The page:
Wednesday 23 March 2011

How to read out loud

Someone who is not really into poetry said to me at the weekend that he "got" my poems better when he heard me read them out loud. To begin with I was perturbed by this but then I realised that a most of my best work is MEANT to be read aloud. This doesn't work so well for the series of prose poems that I have been writing though, I just don't seem to know how to read them out. Tonight I am thinking that I might have to lay them out on the page differently for reading out - maybe breaking the text up. I am reluctant to do this though - they are written as prose poems surely they should be read out as such? - if I need to divide them up to read them better then surely that should be how I present them too? It's a dilemma.

And talking of reading aloud I saw Alice Oswald read at UEA a couple of weeks ago and she was awesome.  The best reader I have seen since I saw Robin Robertson last year.  I love her work anyway but she was a mesmerising reader, absolutely spell-binding.

Tuesday 8 March 2011

Whether to Read Out Loud

Over the last year or so I have been writing a series of prose poems that are written in the specific voice of a youngish girl. I like the poems but I am feeling unsure how well they will work when read aloud (especially in my adult voice). My question is are there times when poems work better on the page than read aloud or do I just need to bite the bullet and have a go at reading them?  I like to think that most good poetry works well read out loud and that in fact poetry SHOULD be read out loud wherever possible. I am not sure why am feeling so uncertain about this particular sequence, especially because I think the work itself is quite strong.  I guess you know where you are with more regular poem shapes - you have the line breaks that give you indicators of where to pause when reading. In theory the punctuation should serve the same purpose in a prose poem, however the nature of the poems is that they are written in a stream of conciousness style, which is easier to cope with on the page than read out loud.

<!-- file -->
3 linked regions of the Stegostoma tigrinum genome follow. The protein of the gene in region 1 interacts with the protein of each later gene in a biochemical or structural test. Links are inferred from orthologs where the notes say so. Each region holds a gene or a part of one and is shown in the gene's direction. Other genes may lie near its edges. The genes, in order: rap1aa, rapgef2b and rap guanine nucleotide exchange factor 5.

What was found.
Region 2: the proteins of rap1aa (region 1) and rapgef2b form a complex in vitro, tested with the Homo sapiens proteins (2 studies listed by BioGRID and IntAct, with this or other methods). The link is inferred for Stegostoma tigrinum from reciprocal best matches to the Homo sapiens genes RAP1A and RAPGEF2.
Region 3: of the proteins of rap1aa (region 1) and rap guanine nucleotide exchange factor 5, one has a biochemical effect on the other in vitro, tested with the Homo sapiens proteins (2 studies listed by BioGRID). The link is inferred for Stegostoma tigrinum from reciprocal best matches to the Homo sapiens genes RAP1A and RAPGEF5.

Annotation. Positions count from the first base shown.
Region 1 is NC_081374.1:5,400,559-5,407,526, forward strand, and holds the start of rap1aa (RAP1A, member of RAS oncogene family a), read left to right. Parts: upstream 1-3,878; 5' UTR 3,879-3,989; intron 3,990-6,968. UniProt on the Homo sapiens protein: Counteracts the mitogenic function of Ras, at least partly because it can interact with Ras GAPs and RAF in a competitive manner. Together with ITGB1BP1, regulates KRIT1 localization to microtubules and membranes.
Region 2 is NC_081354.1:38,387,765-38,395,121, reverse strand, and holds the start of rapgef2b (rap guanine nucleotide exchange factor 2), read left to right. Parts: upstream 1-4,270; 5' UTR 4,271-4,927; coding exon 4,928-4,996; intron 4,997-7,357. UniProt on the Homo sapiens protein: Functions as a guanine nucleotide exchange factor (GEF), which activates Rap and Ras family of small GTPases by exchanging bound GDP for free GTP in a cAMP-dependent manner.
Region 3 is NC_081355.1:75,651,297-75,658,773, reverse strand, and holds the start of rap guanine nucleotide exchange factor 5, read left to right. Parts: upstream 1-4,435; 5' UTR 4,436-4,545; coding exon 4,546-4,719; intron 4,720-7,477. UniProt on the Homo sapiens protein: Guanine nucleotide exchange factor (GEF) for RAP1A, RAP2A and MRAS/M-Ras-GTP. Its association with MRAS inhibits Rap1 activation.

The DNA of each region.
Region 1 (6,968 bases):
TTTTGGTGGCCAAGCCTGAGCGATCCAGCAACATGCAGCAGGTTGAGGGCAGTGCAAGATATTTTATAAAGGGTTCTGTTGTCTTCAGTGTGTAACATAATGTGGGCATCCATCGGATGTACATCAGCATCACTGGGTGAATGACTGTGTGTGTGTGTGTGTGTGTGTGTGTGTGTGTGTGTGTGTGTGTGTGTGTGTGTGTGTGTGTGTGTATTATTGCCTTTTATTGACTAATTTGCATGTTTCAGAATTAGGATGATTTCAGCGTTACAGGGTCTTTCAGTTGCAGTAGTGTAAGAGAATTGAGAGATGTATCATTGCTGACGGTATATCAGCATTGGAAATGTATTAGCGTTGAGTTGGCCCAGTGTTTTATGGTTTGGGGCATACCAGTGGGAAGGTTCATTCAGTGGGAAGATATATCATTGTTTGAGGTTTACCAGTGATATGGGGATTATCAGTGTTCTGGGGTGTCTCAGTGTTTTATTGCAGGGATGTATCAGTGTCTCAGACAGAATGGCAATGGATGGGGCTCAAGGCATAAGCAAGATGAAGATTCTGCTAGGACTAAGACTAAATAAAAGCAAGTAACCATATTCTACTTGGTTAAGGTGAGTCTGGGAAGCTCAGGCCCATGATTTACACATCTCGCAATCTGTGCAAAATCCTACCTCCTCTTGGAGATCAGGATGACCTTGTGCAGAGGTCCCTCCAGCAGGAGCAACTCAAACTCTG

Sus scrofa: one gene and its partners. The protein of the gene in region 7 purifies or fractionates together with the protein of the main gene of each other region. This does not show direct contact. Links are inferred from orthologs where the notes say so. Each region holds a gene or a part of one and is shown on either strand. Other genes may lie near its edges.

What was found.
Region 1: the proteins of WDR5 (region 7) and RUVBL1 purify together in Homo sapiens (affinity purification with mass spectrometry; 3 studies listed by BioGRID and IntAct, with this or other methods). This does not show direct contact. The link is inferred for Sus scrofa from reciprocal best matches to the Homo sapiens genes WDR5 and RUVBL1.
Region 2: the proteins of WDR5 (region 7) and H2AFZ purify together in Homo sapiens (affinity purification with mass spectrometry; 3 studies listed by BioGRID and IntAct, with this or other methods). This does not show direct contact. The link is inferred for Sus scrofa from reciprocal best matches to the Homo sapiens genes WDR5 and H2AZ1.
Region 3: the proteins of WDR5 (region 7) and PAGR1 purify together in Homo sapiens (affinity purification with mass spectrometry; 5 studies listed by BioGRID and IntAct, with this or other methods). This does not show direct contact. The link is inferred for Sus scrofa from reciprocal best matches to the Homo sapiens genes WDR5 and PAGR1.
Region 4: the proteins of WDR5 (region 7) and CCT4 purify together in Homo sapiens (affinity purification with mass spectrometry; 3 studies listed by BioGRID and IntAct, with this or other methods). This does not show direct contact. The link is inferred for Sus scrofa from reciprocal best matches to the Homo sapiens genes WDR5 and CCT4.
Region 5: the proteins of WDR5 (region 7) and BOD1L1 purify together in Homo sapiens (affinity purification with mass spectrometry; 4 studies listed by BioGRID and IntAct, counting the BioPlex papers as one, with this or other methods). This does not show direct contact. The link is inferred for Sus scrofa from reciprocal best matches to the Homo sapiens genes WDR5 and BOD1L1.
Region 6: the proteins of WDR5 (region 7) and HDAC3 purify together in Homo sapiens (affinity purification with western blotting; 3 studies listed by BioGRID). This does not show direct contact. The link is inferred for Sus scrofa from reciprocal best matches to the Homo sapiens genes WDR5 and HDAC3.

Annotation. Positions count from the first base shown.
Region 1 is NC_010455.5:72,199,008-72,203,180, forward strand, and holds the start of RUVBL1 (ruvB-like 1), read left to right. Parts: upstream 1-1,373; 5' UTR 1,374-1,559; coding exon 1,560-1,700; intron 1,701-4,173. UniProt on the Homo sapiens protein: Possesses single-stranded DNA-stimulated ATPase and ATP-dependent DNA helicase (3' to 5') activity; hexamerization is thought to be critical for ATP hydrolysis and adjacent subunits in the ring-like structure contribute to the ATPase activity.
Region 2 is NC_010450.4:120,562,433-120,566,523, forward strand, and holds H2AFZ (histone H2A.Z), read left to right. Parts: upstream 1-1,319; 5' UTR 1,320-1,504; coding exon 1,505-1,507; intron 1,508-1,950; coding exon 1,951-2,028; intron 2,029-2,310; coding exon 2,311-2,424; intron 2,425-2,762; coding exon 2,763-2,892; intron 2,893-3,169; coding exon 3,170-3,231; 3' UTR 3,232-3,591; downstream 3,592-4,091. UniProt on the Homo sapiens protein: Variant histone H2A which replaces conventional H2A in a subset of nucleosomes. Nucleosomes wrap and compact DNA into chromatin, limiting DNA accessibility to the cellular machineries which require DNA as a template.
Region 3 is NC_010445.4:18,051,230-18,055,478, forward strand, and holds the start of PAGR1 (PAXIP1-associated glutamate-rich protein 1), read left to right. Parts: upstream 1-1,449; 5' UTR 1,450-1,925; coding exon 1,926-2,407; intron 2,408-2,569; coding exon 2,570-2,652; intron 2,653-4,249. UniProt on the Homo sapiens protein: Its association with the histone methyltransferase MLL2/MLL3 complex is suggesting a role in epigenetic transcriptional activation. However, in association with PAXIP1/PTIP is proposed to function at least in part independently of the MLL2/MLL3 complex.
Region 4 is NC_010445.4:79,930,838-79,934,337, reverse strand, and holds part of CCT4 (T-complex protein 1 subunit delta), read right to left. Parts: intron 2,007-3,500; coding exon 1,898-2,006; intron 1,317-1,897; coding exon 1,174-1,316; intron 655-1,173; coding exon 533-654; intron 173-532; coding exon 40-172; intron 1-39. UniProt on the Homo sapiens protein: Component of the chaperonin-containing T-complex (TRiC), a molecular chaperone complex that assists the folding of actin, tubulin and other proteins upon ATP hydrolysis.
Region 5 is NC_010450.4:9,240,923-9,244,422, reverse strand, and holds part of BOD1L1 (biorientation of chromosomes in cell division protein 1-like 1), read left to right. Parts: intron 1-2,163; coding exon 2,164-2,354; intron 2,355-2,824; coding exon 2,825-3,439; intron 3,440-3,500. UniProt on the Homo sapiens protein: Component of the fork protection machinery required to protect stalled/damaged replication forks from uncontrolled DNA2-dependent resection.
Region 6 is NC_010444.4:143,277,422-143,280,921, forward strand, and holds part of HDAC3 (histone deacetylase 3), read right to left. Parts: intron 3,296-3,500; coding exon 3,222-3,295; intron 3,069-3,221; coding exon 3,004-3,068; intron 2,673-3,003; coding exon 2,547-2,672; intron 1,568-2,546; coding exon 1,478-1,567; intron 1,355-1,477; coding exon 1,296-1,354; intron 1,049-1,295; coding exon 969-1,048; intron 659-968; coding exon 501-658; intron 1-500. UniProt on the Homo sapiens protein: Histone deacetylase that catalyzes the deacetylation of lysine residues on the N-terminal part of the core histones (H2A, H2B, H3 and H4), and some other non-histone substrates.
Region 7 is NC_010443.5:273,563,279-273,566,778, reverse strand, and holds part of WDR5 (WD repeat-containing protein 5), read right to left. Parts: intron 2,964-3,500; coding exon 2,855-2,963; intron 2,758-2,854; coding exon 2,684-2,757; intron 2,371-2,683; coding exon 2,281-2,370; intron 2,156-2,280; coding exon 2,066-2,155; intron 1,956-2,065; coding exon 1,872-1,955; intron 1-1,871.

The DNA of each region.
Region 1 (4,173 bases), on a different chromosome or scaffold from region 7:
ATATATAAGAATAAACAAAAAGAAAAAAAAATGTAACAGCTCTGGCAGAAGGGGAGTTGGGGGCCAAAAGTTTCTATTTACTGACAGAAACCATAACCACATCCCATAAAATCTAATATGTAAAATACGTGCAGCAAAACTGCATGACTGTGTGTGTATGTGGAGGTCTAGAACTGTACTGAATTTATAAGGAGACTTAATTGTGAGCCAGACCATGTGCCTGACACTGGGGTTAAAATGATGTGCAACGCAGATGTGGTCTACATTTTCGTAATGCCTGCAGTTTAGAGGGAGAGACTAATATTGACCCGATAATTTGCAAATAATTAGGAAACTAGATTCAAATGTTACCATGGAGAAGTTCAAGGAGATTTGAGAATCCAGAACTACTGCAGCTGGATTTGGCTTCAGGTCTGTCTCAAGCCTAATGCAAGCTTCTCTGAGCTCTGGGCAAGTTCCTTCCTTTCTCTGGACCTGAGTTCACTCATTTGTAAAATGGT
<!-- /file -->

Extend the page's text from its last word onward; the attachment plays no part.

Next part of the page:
Sunday 6 March 2011

Things that stop you writing

Writing and editing are slow at the moment. I have lots of good excuses for this - I am too busy, my work space has been suffering a plague of noise from the builders across the road, I am lacking in inspiration, worry about money, trying to find work, needing to go on a trip etc. The truth is that they are all true and none of them are. I am indeed suffering from being busy and lack of inspiration - but what exactly is it that makes us write? And what is it that at other times brings the creative process to a grinding halt. It is all to easy to blame outside factors but as any good Zen master would tell you peace and creativity come from within. When I am stressing about money, work or noise it is because I am choosing to hear those niggly worrying voices inside me over the calmer more creative ones. This is probably why many people take up meditation (and I have lots of good reasons for not doing that either!) it can put you in touch with that calmer part of your psyche.

I am feeling like I need to make a real effort to claim back my creative life from all the other things that I am allowing to encroach on it. Wish me luck...